All Japanese know of the great painter Kano Tanyu, whose work exists even today at the Myoshinji temple. This is the story of the time when he painted the great dragon on the ceiling of the main hall of the temple. It was his masterpiece and is one of the art treasures of the world. At that time the master at Myoshinji was the celebrated Zen master Gudo, famous as the teacher of the emperor. He had heard that the dragons painted by Tanyu were so realistic that when a ceiling on which one had been painted fell down by chance, some said it had been caused by the movement of the dragon’s tail. When the painting of the dragon at Myoshinji was mooted, Gudo went to the painter’s house and told him:
“For this special occasion I particularly want to have the painting of the dragon done from life.”
Naturally the painter was taken aback, and saying: “This is most unexpected. As a matter of fact, l am ashamed to say that I have never seen a living dragon,” would have refused the commission. The Zen teacher, however, agreed that it would be unreasonable to expect a painting of a living dragon from an artist who had never seen one, but told him to try to have a look at one as soon as he could. The painter asked wonderingly:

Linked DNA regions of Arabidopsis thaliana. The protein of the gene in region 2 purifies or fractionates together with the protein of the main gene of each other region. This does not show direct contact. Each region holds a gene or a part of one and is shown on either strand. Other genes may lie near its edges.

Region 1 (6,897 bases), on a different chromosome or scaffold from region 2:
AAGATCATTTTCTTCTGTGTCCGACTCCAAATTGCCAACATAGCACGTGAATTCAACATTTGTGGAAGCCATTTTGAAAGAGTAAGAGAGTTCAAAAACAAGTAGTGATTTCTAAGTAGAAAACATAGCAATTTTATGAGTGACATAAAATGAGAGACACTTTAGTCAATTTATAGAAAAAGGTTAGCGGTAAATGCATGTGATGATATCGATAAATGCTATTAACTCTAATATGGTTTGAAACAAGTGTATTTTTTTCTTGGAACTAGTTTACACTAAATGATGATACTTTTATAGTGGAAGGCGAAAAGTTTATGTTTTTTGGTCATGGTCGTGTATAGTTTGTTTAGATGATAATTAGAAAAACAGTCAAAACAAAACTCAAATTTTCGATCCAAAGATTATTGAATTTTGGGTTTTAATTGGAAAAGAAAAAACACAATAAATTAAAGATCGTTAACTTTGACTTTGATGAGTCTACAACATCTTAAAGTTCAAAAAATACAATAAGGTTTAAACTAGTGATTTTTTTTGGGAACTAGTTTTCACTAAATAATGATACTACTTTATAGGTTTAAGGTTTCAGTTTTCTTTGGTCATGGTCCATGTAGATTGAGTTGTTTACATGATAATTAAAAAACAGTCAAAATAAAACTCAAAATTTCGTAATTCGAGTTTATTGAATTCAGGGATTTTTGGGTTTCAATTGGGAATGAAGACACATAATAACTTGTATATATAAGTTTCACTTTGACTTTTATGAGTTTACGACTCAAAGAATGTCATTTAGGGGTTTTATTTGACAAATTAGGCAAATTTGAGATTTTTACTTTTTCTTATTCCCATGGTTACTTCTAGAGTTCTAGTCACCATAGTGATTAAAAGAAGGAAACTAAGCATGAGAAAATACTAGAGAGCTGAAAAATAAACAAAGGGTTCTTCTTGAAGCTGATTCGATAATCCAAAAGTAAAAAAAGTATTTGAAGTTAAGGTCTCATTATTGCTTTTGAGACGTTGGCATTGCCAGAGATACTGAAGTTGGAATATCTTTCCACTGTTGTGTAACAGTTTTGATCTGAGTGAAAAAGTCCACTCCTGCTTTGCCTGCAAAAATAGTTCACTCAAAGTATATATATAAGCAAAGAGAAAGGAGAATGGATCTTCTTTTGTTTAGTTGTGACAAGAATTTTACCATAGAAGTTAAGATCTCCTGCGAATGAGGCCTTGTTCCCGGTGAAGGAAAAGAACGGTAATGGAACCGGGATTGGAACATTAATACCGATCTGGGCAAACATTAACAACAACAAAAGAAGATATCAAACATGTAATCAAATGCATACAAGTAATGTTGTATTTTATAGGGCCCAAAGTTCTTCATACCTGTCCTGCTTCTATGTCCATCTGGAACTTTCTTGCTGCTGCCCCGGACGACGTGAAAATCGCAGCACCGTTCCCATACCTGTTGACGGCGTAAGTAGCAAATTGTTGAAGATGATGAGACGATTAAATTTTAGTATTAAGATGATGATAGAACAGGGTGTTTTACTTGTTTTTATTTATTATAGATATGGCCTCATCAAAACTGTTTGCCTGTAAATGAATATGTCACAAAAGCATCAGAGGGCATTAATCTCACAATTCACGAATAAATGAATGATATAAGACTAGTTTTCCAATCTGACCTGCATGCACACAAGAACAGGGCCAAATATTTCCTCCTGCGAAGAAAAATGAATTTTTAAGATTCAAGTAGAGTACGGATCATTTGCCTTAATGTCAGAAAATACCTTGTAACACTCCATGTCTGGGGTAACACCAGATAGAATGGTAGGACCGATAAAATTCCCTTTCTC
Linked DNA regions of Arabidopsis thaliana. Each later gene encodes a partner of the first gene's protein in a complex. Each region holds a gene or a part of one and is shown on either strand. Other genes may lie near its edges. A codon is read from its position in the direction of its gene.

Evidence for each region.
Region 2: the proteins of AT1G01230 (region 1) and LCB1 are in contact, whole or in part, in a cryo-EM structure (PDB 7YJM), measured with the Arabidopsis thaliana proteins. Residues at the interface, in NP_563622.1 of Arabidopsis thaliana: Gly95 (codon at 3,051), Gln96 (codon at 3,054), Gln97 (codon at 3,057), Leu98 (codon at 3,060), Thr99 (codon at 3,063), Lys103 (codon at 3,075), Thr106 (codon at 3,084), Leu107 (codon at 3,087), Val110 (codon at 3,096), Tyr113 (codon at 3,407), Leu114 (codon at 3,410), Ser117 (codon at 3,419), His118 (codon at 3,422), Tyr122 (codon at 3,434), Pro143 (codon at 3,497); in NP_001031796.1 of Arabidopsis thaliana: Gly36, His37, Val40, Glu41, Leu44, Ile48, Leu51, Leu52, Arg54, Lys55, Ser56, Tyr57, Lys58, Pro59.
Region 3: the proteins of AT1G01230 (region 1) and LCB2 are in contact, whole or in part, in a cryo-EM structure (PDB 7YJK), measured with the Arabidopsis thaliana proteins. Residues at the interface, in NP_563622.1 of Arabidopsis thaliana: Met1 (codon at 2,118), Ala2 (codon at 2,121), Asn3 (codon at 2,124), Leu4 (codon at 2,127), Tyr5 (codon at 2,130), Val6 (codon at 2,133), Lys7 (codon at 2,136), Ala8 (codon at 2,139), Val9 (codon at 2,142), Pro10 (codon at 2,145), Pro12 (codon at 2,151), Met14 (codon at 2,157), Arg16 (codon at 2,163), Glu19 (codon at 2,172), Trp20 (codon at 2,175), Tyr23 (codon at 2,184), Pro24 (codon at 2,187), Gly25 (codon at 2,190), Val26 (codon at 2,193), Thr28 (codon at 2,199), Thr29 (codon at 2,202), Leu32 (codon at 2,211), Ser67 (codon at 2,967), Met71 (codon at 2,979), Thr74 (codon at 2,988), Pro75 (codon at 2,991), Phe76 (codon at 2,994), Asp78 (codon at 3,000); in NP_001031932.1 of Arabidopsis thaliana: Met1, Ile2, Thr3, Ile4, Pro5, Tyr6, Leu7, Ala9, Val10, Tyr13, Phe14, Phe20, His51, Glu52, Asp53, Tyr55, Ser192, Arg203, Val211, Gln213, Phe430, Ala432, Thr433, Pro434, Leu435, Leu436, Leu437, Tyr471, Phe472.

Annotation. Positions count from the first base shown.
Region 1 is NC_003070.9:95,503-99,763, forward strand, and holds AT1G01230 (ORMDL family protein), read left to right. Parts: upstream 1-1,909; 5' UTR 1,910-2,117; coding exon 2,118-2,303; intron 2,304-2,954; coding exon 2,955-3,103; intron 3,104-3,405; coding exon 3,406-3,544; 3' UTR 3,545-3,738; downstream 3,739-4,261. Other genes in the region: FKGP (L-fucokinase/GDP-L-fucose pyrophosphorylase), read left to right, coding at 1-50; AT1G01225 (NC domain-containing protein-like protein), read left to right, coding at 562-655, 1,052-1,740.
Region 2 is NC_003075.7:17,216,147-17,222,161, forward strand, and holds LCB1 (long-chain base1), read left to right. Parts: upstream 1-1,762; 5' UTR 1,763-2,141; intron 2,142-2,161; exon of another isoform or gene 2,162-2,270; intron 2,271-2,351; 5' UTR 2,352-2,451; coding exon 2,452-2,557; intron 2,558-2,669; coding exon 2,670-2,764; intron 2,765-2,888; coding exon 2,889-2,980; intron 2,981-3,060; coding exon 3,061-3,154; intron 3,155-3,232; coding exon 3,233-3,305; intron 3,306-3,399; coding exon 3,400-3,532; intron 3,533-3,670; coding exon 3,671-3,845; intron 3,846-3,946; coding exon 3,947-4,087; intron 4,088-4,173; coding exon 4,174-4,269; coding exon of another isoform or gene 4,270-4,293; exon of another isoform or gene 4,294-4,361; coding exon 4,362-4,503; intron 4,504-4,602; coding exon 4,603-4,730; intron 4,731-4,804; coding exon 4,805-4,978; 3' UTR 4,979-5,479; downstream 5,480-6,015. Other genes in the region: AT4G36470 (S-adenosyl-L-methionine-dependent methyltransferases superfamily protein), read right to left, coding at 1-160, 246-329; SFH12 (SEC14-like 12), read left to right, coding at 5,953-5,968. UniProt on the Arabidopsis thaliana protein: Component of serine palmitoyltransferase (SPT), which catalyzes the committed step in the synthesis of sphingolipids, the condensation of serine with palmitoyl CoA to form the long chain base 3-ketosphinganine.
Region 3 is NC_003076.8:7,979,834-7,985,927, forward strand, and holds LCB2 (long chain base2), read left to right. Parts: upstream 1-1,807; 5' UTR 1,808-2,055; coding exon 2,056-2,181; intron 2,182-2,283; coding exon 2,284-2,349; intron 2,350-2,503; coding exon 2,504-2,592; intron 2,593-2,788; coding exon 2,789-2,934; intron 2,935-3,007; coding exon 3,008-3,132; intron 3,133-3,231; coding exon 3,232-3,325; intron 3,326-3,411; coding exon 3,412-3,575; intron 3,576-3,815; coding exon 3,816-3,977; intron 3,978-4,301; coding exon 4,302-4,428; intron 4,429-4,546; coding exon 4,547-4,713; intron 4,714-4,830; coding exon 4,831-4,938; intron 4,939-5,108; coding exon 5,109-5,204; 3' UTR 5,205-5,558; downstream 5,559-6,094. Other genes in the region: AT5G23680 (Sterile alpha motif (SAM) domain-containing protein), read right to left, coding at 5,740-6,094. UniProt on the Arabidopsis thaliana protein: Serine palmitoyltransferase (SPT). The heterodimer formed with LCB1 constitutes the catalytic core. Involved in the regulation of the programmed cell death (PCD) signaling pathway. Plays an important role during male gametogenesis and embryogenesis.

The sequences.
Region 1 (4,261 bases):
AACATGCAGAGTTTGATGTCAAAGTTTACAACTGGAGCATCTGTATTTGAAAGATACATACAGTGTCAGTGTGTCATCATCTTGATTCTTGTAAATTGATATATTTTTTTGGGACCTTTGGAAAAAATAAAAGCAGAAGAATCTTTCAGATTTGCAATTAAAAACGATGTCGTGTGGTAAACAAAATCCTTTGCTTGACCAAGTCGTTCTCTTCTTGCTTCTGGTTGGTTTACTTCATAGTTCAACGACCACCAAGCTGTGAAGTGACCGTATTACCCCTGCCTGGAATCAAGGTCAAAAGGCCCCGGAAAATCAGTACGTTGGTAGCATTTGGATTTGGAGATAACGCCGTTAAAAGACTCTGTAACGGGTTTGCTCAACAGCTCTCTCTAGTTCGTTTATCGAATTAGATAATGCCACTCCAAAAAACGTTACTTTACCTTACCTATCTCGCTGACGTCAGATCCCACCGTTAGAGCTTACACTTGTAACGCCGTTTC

“Where can one see a living dragon? Where do they dwell?”
“Oh, that’s nothing. At my place there are any number. Come and see them and paint one.”
Tanyu joyfully went with the teacher and when they arrived, at once asked:
“Well, here I am to see the dragons. Where are they?”
The teacher, letting his gaze go round the room, replied:
“Plenty of them here; can’t you see them? What a pity!”
The painter felt overcome with regret, and in the event spent the next two years with Gudo, practising Zen assiduously.
One day something happened, and he rushed excitedly to the teacher, saying:
“By your grace I have today seen the form of a live dragon!”
“Oh, have you? Good. But tell me, what did his roar sound like?”
At this query the painter was again at a loss, and for one further year laboured on at his spiritual practices. What he painted at the end of the year was the dragon of Myoshinji, a supreme masterpiece in the history of art, remarkable for its technique but far more for the life which the artist has infused into it. It seems as if it contains the great Life which embraces heaven and earth, the universe and man also. It was to pierce through to this reality that the master painter Tanyu poured out his heart’s blood for three years.
But when the one experience of reality was attained, there was no need to seek any further.
To hear a story like this is indeed wonderful, but attainment is no easy thing, and we must not allow ourselves to be discouraged. The experience of reality transcends time.
The sutra says: “Heroes become Buddhas with one thought, but the lazy people are given the three collections of scriptures to traverse.”
Extract from ‘A First Zen Reader’ by Trevor Leggett